Updated: May 15, 2015 12:00:31 am
The government has finally managed to ensure the passage of important legislation, including the Black Money (Undisclosed Foreign Income and Assets) and Imposition of Tax Bill, 2015, fulfilling its promise to curb tax evasion and discourage money laundering. It also introduced the Benami Transaction (Prohibition) Bill in the Lok Sabha, aimed at checking domestic black money. The two bills provide for stiff jail terms for failure to disclose assets, punishment for every person responsible to a company for any offence and a monetary penalty of up to 25 per cent of the market value of the property. The tough new law may have unnerved some sections of industry, which fears that this could be a tool for harassment by taxmen. To allay concerns, Finance Minister Arun Jaitley said the government would offer a compliance window of a few months to come clean — sort of an amnesty.
The new law, passed on the eve of the NDA’s one-year anniversary, may win the government political points, blunting criticism that it has not moved meaningfully on black money and corruption. But it cannot discount fears, voiced by certain lawmakers, among others, on potential misuse of the law. In a way, it reflects a mindset where a person is, prima facie, assumed to be guilty. Much of the unease has to do with the administration’s record on dealing with taxation and money laundering, and the experience of taxpayers, notably the recent tax demands on past investments of foreign funds. All this from a government that had Indian industry rooting for it after promising to put an end to “tax terrorism”. The government must recognise that, globally, efforts to counter evasion are centred on robust information gathering and exchange based on extensive use of technology, not through raids and fishing expeditions. Recent attempts at recovering illegal funds stashed abroad should also have convinced the government of the enormity of the challenge on the black money front.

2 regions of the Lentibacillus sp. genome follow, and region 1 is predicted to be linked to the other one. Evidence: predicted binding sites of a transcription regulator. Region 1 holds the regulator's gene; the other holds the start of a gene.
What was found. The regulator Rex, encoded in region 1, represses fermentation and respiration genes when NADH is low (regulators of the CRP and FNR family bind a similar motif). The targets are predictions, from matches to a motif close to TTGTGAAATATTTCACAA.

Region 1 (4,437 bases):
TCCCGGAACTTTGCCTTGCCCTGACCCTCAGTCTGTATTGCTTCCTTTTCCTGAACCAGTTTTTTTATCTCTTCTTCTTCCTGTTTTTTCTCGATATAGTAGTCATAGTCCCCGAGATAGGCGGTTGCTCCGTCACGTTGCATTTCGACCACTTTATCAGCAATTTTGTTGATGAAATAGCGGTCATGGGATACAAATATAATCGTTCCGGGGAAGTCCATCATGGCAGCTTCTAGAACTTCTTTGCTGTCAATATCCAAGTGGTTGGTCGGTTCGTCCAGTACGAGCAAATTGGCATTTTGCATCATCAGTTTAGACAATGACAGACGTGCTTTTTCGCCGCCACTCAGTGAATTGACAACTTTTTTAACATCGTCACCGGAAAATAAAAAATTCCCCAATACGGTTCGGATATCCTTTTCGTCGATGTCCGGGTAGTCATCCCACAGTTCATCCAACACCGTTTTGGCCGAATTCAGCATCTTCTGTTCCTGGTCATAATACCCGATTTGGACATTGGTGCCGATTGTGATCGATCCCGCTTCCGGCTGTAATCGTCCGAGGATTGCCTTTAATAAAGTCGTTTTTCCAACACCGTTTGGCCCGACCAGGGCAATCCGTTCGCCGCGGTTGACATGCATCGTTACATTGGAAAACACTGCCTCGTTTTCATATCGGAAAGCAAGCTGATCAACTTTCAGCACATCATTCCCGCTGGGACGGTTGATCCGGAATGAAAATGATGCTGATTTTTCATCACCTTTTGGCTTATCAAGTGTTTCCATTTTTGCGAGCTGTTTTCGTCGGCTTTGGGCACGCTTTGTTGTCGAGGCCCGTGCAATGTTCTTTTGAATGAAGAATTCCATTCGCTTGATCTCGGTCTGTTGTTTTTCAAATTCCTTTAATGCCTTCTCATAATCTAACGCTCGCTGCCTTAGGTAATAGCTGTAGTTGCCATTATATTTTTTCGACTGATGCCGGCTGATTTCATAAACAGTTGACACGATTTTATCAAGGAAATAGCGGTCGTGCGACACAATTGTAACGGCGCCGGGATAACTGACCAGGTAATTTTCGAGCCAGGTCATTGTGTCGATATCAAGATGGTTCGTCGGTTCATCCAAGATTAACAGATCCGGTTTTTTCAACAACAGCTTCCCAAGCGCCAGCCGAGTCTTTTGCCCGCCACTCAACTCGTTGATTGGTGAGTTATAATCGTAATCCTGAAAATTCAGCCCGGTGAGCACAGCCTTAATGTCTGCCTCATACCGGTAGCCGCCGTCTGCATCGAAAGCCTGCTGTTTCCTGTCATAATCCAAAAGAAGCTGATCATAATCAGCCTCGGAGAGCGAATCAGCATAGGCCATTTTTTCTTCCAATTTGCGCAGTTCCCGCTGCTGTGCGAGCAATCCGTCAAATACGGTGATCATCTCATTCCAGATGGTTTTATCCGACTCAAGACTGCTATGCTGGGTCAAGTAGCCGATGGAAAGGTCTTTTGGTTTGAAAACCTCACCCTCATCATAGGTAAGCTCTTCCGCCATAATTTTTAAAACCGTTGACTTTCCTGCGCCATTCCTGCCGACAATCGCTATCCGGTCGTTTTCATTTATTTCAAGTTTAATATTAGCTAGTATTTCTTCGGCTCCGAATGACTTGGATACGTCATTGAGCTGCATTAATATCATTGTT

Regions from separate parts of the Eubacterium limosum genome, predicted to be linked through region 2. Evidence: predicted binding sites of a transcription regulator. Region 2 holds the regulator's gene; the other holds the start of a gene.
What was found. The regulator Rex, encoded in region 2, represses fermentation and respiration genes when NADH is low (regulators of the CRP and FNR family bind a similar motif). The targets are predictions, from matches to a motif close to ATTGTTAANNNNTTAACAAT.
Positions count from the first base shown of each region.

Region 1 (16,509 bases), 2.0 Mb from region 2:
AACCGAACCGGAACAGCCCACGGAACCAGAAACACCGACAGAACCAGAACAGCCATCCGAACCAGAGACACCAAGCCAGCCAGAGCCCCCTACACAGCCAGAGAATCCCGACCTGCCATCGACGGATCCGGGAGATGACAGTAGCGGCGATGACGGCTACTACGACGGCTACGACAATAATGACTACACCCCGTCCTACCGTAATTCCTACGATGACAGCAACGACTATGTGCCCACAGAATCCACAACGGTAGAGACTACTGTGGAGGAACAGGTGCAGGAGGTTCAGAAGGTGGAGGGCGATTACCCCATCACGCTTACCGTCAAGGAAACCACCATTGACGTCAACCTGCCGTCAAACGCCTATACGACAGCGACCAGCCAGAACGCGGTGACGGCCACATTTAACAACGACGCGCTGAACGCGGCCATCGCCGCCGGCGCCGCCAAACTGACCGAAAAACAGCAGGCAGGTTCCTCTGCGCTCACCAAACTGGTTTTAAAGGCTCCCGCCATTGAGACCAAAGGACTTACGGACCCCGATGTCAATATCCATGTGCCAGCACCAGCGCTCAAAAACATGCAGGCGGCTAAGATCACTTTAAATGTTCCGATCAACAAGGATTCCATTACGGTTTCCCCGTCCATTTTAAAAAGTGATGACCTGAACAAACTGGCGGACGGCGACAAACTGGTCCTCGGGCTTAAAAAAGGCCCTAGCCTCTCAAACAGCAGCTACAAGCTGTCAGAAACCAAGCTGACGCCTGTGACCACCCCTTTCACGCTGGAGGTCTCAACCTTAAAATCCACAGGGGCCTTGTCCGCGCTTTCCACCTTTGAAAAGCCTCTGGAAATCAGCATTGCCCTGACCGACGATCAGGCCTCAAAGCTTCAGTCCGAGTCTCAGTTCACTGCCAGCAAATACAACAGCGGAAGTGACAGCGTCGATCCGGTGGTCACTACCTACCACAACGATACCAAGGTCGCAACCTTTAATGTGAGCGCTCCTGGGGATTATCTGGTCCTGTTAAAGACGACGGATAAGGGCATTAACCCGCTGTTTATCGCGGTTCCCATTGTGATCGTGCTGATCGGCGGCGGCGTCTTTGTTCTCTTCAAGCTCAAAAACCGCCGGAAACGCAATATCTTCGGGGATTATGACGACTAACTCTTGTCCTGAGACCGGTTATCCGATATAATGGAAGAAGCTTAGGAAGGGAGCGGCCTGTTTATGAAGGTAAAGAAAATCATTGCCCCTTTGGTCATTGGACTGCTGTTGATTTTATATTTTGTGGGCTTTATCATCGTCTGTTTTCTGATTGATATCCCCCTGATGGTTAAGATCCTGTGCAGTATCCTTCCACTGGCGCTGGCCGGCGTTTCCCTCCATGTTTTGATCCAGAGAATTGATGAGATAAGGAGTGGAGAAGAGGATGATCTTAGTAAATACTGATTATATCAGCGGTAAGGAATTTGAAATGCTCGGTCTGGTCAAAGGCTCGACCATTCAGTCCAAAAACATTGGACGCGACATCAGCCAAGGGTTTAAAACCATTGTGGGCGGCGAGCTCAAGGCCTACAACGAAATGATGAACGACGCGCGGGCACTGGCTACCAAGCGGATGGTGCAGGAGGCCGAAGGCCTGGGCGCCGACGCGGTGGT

These laws may be a deterrent but a durable solution could lie in the form of the GST, which will subsume many other taxes and help change the way the real estate industry operates, by providing a set-off on transactions and stamp duty only on the value added part. That and a reform of political funding in India are what the government should expend its energies on.
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